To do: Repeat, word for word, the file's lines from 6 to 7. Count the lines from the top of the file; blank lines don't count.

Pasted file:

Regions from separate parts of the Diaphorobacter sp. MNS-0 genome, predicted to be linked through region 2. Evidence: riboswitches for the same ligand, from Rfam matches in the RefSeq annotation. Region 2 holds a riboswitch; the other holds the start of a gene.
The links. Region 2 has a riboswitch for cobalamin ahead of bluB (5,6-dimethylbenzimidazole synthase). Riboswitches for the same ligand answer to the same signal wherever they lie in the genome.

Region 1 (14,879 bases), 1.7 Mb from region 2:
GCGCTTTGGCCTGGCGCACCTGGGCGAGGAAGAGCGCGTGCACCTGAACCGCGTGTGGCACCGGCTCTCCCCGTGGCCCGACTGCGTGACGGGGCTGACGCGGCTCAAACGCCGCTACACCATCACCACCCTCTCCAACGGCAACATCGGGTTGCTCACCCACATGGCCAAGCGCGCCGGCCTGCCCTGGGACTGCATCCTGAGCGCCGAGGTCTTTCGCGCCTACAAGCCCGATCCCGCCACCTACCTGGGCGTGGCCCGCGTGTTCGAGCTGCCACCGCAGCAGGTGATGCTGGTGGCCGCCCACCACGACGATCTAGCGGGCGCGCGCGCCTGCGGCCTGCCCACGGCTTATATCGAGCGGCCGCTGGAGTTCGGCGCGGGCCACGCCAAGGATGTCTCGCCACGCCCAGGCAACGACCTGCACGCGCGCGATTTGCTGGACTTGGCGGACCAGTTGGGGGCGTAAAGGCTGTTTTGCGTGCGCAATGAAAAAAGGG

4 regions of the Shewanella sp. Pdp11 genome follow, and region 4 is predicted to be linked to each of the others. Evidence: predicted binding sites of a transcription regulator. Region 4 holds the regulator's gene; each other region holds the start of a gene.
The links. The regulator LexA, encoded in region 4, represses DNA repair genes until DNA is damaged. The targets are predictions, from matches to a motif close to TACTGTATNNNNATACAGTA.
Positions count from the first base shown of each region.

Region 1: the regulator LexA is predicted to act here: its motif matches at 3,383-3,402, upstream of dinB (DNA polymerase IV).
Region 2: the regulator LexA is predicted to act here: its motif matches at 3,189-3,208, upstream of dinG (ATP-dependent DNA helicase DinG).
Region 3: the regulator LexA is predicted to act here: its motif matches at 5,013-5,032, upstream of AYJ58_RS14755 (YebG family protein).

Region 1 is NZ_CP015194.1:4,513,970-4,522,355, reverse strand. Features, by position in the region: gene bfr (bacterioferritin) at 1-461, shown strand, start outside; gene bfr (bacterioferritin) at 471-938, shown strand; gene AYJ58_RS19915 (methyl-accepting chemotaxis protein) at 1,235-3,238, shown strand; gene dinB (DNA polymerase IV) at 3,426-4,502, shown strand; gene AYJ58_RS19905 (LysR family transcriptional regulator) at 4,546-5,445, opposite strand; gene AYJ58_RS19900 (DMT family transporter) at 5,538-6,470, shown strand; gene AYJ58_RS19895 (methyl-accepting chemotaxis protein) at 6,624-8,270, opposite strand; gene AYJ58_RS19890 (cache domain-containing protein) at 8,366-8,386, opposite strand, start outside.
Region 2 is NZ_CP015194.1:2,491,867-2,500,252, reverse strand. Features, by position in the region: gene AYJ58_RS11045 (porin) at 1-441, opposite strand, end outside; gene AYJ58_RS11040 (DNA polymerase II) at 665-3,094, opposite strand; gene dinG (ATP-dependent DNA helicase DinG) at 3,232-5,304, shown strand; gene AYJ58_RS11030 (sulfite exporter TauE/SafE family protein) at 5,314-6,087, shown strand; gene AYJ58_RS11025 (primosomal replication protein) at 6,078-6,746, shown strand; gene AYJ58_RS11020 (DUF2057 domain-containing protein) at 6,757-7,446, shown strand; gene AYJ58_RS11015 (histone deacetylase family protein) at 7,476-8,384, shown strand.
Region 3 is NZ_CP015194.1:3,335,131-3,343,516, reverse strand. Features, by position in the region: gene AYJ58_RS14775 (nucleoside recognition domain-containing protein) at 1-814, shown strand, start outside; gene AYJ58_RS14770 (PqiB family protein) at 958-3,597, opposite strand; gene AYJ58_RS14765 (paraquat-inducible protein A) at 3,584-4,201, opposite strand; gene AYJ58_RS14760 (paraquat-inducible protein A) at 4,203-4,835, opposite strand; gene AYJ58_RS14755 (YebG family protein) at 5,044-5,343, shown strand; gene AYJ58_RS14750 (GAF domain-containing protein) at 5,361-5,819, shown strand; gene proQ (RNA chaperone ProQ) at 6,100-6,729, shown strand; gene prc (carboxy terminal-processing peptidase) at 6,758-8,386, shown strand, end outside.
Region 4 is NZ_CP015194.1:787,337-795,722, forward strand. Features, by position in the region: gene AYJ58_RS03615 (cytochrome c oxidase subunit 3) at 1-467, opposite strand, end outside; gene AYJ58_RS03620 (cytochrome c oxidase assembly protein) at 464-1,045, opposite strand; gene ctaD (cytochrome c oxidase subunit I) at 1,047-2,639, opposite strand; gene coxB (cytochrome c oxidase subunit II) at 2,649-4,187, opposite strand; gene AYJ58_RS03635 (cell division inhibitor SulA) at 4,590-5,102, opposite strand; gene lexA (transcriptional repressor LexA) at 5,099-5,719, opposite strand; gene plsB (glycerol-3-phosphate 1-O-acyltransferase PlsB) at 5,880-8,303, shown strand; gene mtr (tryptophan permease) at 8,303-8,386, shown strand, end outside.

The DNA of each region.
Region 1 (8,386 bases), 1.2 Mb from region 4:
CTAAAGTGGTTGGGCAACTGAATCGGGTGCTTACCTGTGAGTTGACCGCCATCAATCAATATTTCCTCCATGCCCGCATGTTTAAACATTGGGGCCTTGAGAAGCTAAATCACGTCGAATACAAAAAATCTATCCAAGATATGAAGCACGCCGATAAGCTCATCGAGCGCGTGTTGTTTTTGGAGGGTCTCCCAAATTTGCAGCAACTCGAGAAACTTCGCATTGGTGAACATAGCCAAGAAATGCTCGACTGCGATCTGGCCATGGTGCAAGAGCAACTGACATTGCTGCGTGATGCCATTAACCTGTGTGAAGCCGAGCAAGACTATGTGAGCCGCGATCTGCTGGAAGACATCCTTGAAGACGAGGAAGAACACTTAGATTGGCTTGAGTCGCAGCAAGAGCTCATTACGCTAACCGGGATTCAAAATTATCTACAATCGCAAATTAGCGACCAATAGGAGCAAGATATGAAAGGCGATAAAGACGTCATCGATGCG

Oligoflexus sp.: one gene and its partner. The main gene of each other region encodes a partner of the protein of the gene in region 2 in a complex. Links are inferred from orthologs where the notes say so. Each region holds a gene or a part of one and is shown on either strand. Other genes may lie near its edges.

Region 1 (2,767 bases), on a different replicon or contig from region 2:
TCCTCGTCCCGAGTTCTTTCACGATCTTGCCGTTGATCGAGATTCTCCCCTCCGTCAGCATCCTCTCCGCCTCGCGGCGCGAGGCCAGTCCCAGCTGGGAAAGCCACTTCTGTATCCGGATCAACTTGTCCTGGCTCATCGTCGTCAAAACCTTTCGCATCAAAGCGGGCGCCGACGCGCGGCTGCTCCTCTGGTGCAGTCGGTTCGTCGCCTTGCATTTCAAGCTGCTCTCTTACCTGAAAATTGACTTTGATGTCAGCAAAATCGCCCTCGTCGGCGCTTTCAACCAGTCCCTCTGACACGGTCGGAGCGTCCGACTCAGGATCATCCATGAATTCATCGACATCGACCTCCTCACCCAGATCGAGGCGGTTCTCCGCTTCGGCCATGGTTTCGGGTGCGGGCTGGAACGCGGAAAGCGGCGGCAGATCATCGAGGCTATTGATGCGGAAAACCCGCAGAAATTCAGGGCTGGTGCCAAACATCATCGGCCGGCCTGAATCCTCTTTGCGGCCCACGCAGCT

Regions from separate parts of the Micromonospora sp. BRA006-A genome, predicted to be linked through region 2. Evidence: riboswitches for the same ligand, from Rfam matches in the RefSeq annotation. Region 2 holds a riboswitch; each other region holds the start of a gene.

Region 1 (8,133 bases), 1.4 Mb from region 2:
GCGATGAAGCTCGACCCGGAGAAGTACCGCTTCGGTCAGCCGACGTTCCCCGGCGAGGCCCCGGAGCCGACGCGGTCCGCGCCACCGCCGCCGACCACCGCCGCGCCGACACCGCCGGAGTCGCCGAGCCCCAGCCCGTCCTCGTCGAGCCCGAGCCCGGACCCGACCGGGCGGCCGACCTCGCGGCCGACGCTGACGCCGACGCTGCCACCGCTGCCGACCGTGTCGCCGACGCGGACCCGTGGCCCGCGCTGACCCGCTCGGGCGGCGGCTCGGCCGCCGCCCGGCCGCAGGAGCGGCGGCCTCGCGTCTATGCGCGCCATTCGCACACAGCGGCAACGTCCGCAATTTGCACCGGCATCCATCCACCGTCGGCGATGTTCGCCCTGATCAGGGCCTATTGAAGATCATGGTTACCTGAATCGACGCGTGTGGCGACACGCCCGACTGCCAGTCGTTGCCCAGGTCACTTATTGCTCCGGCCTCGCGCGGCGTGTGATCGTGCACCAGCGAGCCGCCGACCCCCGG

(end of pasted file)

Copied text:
The links. The regulator LexA, encoded in region 4, represses DNA repair genes until DNA is damaged. The targets are predictions, from matches to a motif close to TACTGTATNNNNATACAGTA.
Positions count from the first base shown of each region.